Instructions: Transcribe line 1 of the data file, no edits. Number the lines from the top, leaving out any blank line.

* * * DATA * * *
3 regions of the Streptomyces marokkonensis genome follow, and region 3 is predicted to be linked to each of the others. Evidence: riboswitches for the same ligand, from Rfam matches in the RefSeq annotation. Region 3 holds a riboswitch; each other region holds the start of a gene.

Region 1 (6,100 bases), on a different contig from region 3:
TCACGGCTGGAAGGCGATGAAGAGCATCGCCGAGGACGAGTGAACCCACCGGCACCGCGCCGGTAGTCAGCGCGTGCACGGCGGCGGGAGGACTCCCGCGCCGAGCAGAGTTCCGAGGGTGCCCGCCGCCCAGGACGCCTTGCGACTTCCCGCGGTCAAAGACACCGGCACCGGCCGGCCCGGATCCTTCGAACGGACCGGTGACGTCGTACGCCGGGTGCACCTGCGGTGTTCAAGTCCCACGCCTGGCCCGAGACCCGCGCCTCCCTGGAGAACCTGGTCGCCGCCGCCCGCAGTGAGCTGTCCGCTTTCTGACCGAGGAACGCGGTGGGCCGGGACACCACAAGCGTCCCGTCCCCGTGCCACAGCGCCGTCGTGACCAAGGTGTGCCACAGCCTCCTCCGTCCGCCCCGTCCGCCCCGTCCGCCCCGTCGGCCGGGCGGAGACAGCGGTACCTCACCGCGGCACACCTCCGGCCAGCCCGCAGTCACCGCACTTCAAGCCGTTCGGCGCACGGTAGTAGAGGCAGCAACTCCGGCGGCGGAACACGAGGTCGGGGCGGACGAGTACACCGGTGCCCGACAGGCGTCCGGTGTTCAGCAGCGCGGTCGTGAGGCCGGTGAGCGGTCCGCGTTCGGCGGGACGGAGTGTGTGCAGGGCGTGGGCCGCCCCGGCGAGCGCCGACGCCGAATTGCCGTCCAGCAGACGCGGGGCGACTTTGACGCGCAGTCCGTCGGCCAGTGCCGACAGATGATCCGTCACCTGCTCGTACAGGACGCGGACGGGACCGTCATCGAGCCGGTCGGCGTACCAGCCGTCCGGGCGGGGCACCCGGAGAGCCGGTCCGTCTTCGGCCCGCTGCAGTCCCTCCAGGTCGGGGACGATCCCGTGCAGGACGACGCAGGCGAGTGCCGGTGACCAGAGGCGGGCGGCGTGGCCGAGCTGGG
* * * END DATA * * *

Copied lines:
3 regions of the Streptomyces marokkonensis genome follow, and region 3 is predicted to be linked to each of the others. Evidence: riboswitches for the same ligand, from Rfam matches in the RefSeq annotation. Region 3 holds a riboswitch; each other region holds the start of a gene.